I hate to offer a view that is counter to what many people clearly believe but I have been trying (and failing) to understand the metrics behind the Facebook IPO. So I’ll lead with my chin.
The IPO offer price was $38 on May 18 (and rose to $42.05) creating a value of $104 billion, making Facebook the largest tech IPO and the third biggest in history. At close of business on May 21 the stock had dipped to $34.03, a drop of 11 per cent. Since then it’s gone lower. On May 21 the market cap $92.56 billion, almost $10billion wiped off the IPO valuation. That’s a lot of wonga over five days including a weekend.
There exists a lot of rancour surrounding the IPO pricing for a variety of reasons. One US commentator called social network sites shares as ‘muppet bait’. Nice.
General Motors didn’t help by pulling all of its advertising off Facebook last week, around $10m. The GM marketing head also pulled out of the Superbowl, talking about relevance in terms of selling autos.
Turning to the latest BrandZ report, out around the same time as the Facebook IPO, it’s interesting to think through the nature of the most valuable global brands and why they are where they are. In the FT pull out section on BrandZ ( May 22) the editorial talks about “Companies that have invested in developing strong brands during the downturn have retained their value better and remain popular with consumers, despite hard times.”
That phrase got me thinking – companies that have invested in developing strong brands – and I looked through the top 20 brands according to the latest BrandZ. All of the top 20 do invest in their brands in a way we would understand, i.e. they have marketing activity on a large scale with some very notable examples such as Apple, Coca-Cola, Vodafone et al. They promote their products with very strong branded activity. Facebook doesn’t.
Market capitalisation of all companies is based on present and future earnings and Facebook can’t justify its IPO pricing on present earnings, it’s all about potential. That potential is a function of global reach combined with the potential for advertising revenue. However critics suggest the Facebook platform is not rich enough for the quality of content most advertisers demand which, in turn, will depress advertising revenues. They may be able to fix that but at the moment it is a barrier against the earnings justifying the market cap. Also the Facebook site wasn’t designed to work on smartphones so most ads on Facebook don’t work on mobiles; 50 per cent of Facebook users access the site via their mobiles. Ooops.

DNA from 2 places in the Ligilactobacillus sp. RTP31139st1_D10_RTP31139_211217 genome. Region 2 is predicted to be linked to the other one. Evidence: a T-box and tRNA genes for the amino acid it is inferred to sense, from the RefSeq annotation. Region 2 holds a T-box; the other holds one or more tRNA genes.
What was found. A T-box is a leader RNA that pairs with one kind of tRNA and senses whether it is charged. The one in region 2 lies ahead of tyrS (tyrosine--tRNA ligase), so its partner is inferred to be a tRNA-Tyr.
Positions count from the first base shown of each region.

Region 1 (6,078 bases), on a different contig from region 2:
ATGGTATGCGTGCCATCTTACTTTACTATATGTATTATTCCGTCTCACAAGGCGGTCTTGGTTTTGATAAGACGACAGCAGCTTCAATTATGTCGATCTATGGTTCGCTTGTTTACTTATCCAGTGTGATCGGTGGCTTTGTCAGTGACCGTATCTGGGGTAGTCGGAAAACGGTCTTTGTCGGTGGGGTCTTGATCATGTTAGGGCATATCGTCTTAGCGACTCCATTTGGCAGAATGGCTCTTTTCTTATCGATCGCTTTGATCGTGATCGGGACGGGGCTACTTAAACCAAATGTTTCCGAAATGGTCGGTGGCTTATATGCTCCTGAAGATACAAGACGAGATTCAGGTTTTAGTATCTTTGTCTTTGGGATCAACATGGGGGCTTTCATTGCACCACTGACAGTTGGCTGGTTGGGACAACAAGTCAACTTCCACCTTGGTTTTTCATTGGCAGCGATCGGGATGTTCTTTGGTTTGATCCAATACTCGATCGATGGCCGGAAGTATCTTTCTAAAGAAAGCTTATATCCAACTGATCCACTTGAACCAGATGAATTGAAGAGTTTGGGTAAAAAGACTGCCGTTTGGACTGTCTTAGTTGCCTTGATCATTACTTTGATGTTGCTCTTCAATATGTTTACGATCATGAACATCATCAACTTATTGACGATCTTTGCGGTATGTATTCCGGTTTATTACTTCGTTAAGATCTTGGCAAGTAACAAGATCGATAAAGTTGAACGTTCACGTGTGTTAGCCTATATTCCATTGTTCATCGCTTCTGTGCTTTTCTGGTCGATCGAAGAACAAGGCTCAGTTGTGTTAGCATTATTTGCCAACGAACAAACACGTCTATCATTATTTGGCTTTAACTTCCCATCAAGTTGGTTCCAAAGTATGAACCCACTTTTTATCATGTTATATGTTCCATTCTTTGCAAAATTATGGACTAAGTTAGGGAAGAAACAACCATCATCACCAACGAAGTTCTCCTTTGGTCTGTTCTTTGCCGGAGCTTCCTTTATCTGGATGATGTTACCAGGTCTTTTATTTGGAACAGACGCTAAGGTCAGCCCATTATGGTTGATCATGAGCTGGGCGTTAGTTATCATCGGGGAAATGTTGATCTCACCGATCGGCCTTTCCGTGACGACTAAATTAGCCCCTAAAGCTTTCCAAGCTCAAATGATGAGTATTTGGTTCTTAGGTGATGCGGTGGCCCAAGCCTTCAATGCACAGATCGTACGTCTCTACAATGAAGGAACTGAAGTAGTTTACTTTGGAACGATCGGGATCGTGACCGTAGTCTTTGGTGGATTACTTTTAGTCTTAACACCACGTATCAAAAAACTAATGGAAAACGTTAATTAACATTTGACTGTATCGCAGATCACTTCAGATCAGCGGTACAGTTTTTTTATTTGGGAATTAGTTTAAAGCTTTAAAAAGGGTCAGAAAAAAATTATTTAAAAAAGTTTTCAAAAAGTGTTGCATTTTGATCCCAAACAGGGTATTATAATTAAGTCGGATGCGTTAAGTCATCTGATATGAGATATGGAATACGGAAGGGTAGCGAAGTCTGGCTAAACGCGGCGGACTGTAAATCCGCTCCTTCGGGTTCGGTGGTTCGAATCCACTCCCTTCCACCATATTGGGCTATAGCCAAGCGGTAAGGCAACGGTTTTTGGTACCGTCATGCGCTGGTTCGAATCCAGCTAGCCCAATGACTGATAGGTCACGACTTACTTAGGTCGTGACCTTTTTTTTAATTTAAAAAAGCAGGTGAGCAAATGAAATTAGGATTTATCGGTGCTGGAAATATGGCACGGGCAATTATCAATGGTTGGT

Returning to the point about marketing investment, I’m not aware of Facebook promoting its brand outside its own world. Given Facebook is a media channel in the making, I would have thought it would begin to promote itself via other channels like most media owners tend to do. Facebook relies on PR, which is generally very good, and word of mouth via their site. A good question for investors would be ‘what if the PR goes in the opposite direction?’ for whatever reason. Rosamund Urwin in the London Evening Standard said “Facebook is only a major privacy scandal away from a mass desertion.” By comparison Apple is #1 according to BrandZ and it has great products, fantastic stores and great advertising, all solid foundations for a strong brand. Its design ethos percolates through the entire operation.
I completely understand the phenomenon Facebook has become and I also completely get the global penetration, which could be a money-generating machine par excellence. However in the IPO document there was only a fleeting reference to advertising so I wonder if it is simply not really on the agenda. Following the IPO launch all the staff went back to work and there was one story about an all-nighter fuelled by pizza and beer, brainstorming techy ideas. I haven’t once read any reference to plans that might be focused on the aforementioned wonga.
Facebook has around 900 million users, which is around 12-13 per cent of the world’s population, one in eight! However Facebook revealed that its revenue per user annually was $4.34, roughly $4 billion. Google is worth twice as much as Facebook but with revenues six times greater. Call me stupid but I simply don’t get the maths and how these valuations can be so wildly apart. Same sector, same channel, same technology. Interestingly, in the BrandZ, Google’s brand value is $108 billion, Facebook’s is $33 billion, which seems closer to reality.
In the mists of Apple history Steve Jobs (pictured) lost his job (haha) to be replaced by a chap called Sculley from Pepsi who ultimately made a right balls-up of the company; Steve Jobs returned around 1996. The similarity could be that the creator of Facebook, Mark Zuckerberg, might also fall foul of the stock market when people start to get frustrated with the geeky playground outside San Francisco and force in a top suit from Wall Street.
I would guess the challenge for Mr Zuckerberg now (apart from what to do with all those billions) is how to stay in it for the long term and navigate the business intelligently to become a mature global player with strong revenues and returns for investors.
Quite a few long distance runners have done – Sorrell, Branson, Sugar, Gates, Jobs, Saatchi (Maurice version) et al. Maybe Mr Zuckerberg will grow in to a global leader, a regular at Davos.
I can already hear the cries of ‘dinosaur…’